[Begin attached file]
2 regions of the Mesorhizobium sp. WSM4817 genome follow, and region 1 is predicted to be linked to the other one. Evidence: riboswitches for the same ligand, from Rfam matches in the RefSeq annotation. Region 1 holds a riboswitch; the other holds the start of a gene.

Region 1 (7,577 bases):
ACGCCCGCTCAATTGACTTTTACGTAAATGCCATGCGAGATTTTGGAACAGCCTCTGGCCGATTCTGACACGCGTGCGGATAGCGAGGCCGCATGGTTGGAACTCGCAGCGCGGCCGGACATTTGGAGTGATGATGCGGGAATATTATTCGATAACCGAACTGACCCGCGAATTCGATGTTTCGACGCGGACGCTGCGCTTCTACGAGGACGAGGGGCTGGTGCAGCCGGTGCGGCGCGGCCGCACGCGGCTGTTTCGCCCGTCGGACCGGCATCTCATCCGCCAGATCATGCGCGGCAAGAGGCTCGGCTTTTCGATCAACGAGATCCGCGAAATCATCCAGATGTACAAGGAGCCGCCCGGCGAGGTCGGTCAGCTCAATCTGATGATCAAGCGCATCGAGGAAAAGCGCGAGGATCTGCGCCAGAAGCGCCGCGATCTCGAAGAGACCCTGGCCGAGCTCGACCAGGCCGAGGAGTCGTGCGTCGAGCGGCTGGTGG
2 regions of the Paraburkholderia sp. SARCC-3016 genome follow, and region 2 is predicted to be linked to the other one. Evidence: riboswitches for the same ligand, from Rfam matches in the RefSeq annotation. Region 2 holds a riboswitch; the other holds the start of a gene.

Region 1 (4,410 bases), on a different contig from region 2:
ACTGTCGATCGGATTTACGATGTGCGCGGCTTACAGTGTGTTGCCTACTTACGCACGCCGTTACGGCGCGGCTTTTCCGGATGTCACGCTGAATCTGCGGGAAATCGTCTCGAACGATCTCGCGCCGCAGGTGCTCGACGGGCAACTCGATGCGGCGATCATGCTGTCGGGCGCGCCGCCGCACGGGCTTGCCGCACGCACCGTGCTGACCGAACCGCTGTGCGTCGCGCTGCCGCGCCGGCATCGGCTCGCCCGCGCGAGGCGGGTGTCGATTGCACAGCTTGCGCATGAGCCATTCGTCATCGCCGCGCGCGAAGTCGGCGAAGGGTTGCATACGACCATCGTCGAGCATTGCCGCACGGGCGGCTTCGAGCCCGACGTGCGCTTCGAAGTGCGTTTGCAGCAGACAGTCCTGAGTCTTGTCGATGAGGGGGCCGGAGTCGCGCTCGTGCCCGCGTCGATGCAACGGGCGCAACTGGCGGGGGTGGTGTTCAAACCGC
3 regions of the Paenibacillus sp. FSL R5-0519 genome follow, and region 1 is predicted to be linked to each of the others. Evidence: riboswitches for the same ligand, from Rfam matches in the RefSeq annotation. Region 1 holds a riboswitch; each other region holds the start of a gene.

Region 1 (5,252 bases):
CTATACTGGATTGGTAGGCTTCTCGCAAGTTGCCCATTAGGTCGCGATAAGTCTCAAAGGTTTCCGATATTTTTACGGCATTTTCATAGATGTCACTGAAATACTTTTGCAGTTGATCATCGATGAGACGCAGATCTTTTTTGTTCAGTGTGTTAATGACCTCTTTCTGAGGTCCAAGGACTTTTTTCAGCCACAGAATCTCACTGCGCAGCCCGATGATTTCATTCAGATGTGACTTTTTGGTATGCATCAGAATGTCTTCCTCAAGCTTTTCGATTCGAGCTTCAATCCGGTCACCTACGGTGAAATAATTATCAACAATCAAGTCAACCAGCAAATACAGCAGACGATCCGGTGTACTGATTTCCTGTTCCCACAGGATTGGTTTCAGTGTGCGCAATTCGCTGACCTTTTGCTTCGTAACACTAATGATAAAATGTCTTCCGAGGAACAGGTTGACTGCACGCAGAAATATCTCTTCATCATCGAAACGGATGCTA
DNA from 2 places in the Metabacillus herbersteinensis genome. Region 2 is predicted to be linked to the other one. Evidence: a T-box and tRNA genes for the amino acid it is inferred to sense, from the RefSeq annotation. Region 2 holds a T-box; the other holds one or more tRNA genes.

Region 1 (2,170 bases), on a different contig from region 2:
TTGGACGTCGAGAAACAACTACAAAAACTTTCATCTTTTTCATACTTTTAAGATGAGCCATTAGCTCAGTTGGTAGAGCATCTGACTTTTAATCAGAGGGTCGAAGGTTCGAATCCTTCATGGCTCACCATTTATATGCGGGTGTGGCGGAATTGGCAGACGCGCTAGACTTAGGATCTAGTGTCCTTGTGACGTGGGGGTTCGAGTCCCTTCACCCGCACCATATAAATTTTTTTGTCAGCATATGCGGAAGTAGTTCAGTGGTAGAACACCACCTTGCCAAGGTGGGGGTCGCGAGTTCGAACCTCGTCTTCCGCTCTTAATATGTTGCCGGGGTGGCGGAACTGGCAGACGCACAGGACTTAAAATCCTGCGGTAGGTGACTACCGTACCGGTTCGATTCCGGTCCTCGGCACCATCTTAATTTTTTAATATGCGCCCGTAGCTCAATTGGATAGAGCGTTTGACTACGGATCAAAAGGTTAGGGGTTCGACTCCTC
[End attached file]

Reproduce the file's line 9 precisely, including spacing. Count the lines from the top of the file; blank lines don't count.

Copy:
CTATACTGGATTGGTAGGCTTCTCGCAAGTTGCCCATTAGGTCGCGATAAGTCTCAAAGGTTTCCGATATTTTTACGGCATTTTCATAGATGTCACTGAAATACTTTTGCAGTTGATCATCGATGAGACGCAGATCTTTTTTGTTCAGTGTGTTAATGACCTCTTTCTGAGGTCCAAGGACTTTTTTCAGCCACAGAATCTCACTGCGCAGCCCGATGATTTCATTCAGATGTGACTTTTTGGTATGCATCAGAATGTCTTCCTCAAGCTTTTCGATTCGAGCTTCAATCCGGTCACCTACGGTGAAATAATTATCAACAATCAAGTCAACCAGCAAATACAGCAGACGATCCGGTGTACTGATTTCCTGTTCCCACAGGATTGGTTTCAGTGTGCGCAATTCGCTGACCTTTTGCTTCGTAACACTAATGATAAAATGTCTTCCGAGGAACAGGTTGACTGCACGCAGAAATATCTCTTCATCATCGAAACGGATGCTA